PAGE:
Ontario drivers may have overpaid as much as $5 billion on their auto insurance premiums over the past five years, according to a report released Tuesday by the Ontario Trial Lawyers Association.
By Jenny Yuen
The Toronto Sun
That works out to be $143 more out-of-pocket per year for auto insurance policy holders in Ontario, said the OTLA.
The report also criticized the “lack of transparency” in Ontario about data “reported by the government for automobile insurance companies.”
“The insurance industry is not required to disclose the profit it makes,” said Claire Wilkinson, president of the OTLA. “Everybody who drives a car in Ontario has to buy insurance, the government regulates how much is charged in premiums, but even the financial commission and the government don’t know how much profit they make.”
Lazar’s report said the increase in profits is likely the result of a widening gap between reductions in claims coverage costs and premiums. In 2011, average claims decreased by 27%, but “premiums, on the other hand, barely declined.”
Lazar says it’s difficult to be certain as auto insurers don’t publicly report such things as their actual operating expenses.
Premier Kathleen Wynne promised in 2013 that Ontario’s Liberal government would lower car insurance premiums by 15%. That hasn’t happened, and in fact, rates have risen and it appears the government is “unlikely to achieve its target reduction,” the OTLA report states.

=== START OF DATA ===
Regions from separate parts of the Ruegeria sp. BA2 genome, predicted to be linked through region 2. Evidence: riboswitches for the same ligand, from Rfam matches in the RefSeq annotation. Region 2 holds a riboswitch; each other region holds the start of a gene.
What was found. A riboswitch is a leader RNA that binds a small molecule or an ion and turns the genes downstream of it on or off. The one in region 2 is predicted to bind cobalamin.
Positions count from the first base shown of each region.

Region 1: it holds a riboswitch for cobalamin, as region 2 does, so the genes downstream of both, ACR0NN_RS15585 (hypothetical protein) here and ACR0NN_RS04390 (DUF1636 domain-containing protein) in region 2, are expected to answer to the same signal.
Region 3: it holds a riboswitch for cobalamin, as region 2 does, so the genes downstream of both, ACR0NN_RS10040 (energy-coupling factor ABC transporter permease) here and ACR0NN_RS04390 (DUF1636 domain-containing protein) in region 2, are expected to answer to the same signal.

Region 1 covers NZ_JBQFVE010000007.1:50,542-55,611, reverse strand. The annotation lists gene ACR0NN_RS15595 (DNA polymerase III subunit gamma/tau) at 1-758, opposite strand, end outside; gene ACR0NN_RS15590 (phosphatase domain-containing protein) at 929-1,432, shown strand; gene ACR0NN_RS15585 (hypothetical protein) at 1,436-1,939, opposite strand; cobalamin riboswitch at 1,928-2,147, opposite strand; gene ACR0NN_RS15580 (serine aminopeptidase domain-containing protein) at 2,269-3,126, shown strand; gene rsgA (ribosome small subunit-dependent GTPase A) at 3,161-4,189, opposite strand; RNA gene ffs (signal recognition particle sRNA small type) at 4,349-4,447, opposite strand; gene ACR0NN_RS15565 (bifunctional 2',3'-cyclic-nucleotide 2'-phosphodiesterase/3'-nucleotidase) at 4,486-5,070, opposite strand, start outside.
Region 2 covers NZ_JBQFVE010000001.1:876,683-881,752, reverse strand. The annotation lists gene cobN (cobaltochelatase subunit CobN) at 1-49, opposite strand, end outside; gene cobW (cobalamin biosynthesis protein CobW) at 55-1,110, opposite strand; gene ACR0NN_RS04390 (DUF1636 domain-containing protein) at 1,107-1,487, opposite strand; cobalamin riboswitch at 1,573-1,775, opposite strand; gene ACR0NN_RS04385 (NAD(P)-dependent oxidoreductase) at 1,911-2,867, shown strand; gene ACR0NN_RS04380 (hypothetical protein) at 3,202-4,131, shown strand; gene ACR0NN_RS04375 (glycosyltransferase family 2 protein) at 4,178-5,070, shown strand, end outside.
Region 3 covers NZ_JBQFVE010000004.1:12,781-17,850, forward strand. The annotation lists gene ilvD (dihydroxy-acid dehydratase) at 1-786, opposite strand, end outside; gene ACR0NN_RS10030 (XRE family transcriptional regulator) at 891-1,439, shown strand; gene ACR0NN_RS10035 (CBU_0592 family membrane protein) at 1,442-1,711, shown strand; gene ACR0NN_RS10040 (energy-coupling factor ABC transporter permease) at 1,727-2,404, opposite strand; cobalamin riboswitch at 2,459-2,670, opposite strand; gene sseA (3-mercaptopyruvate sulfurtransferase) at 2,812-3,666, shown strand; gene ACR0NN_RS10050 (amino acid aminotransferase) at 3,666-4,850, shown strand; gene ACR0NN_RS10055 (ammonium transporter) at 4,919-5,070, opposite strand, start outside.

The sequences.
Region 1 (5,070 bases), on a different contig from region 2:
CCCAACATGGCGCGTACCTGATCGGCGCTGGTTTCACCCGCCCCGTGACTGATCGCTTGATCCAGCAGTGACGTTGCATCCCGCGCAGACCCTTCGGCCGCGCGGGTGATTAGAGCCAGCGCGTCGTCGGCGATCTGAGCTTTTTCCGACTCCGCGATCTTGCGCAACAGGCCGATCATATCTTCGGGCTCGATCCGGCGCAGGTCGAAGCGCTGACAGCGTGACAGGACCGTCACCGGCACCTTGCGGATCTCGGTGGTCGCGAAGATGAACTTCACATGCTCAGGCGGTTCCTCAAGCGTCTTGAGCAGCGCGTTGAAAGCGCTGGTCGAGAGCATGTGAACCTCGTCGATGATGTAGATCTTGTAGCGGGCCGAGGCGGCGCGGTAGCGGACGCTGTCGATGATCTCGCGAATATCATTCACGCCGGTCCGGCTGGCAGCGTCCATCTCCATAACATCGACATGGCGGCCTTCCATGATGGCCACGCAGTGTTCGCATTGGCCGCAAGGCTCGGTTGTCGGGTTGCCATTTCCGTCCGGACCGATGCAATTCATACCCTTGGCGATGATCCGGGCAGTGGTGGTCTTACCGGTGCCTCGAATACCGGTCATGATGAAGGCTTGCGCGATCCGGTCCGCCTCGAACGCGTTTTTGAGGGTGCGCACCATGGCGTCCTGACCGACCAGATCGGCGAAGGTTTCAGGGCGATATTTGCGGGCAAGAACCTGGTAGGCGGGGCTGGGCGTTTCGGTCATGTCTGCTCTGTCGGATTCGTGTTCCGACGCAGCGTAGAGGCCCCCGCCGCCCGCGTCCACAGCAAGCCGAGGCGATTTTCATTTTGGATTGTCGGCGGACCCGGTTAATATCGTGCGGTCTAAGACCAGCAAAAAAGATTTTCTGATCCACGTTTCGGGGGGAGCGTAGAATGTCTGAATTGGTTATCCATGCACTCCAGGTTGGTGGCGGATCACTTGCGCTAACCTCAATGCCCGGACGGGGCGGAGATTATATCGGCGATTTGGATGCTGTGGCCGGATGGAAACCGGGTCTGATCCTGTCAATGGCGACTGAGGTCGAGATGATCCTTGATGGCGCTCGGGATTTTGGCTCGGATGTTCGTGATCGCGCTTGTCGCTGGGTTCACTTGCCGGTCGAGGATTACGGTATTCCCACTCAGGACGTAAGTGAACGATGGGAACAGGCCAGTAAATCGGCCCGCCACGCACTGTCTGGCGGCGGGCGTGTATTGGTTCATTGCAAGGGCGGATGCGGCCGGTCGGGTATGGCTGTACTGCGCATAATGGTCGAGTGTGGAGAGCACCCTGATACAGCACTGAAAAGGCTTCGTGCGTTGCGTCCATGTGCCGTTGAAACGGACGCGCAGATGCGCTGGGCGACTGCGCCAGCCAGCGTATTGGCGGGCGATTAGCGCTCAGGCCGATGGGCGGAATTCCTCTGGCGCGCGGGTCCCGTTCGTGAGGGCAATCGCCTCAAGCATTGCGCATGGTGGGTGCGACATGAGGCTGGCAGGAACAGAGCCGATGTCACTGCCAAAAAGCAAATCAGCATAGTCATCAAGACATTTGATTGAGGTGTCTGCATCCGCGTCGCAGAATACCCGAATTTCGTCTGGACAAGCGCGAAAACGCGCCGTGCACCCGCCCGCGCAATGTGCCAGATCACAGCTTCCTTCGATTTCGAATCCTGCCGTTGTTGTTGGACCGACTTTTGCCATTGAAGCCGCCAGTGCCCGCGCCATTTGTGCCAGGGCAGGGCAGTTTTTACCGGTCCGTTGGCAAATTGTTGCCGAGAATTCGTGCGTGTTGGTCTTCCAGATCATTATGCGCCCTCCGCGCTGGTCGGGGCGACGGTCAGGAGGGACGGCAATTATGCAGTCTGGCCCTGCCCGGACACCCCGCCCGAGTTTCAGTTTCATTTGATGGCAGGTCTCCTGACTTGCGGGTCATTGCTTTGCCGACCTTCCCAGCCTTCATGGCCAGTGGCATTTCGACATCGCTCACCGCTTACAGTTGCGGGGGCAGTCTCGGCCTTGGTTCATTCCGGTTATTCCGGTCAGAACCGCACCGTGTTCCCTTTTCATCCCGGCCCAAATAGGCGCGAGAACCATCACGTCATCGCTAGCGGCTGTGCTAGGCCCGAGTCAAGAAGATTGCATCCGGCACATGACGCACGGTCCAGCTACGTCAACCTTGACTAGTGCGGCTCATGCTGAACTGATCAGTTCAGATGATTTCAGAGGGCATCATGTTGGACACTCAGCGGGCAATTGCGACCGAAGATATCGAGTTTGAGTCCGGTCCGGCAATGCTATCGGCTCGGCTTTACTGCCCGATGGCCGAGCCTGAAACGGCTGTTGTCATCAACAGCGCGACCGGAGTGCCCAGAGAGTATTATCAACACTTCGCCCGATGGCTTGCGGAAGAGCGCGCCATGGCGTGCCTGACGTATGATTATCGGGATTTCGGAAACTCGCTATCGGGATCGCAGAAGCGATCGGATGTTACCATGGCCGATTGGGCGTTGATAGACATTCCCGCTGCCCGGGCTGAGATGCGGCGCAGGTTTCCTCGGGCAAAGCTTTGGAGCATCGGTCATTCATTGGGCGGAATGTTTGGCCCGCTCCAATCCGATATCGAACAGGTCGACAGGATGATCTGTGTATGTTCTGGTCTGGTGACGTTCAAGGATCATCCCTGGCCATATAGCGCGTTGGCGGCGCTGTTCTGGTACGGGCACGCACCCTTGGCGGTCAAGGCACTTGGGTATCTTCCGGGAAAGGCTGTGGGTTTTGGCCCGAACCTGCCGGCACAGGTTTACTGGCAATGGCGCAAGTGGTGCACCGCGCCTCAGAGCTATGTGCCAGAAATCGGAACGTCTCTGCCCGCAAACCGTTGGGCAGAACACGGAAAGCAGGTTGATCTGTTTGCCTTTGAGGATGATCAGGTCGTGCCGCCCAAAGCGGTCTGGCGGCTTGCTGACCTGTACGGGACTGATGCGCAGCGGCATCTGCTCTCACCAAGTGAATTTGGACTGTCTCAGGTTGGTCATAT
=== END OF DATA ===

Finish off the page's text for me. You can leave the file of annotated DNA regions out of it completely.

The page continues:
Meanwhile, the Insurance Bureau of Canada contested the report, saying insurance claims rose 4.5% annually – or by 19% between 2012 and 2016 – and that the OTLA are “falsely claim(ing) insurers are making excessive profits.”
“Regulators are going to review insurance rates when they come in for a filing, to make sure they’re not excessive and impair the solvency of the company. That’s part of the transparency we have around rates,” IBC spokesman Steve Kee said.
Ontario has the second-priciest car insurance premiums in Canada, next to British Columbia.
Finance Minister Charles Sousa told CTV the province is taking steps to “increase consumer protection, combat fraud and ensure those injured in an accident get the care they need when they need it.” He insisted Ontario has reduced insurance rates by as much as 11%, but still falls 4% short of the target set in the 2013 Liberal budget.
“We have to do better,” he told the media outlet.
The OTLA plans on putting pressure on the Financial Services Commission of Ontario as well as the political parties in the upcoming election for greater transparency and reporting of the profits by the automobile insurance industry.